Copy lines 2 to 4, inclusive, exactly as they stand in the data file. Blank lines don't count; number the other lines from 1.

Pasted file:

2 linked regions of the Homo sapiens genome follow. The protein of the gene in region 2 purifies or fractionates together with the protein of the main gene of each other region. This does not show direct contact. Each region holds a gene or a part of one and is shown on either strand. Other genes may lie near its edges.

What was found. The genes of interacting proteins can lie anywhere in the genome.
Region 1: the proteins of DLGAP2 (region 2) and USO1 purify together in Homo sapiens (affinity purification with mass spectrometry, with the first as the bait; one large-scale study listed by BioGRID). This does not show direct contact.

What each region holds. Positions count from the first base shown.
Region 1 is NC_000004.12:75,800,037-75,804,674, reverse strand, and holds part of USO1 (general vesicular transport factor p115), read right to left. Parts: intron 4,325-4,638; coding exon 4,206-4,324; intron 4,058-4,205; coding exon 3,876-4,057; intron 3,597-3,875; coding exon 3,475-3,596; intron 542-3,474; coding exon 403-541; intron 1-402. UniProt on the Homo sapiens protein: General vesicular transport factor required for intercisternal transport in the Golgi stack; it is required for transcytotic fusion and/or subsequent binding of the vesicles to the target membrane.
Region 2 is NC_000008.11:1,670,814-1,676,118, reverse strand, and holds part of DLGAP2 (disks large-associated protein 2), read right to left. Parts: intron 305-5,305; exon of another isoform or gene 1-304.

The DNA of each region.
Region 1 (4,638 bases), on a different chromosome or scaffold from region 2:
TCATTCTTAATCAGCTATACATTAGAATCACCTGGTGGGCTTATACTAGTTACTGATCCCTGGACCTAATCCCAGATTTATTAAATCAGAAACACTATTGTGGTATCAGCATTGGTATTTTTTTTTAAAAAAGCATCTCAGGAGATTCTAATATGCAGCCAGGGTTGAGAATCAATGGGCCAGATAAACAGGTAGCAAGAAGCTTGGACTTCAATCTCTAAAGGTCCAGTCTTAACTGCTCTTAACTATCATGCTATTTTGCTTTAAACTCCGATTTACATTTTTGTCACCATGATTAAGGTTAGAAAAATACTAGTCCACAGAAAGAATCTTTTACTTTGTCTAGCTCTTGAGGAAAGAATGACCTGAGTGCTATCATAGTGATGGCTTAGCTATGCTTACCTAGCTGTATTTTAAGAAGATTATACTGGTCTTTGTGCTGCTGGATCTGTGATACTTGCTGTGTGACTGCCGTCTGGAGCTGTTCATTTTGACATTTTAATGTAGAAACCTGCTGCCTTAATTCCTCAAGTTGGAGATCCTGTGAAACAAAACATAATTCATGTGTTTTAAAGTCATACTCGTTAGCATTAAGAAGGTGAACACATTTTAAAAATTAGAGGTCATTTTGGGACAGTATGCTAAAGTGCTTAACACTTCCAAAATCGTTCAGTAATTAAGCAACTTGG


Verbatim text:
What was found. The genes of interacting proteins can lie anywhere in the genome.
Region 1: the proteins of DLGAP2 (region 2) and USO1 purify together in Homo sapiens (affinity purification with mass spectrometry, with the first as the bait; one large-scale study listed by BioGRID). This does not show direct contact.

What each region holds. Positions count from the first base shown.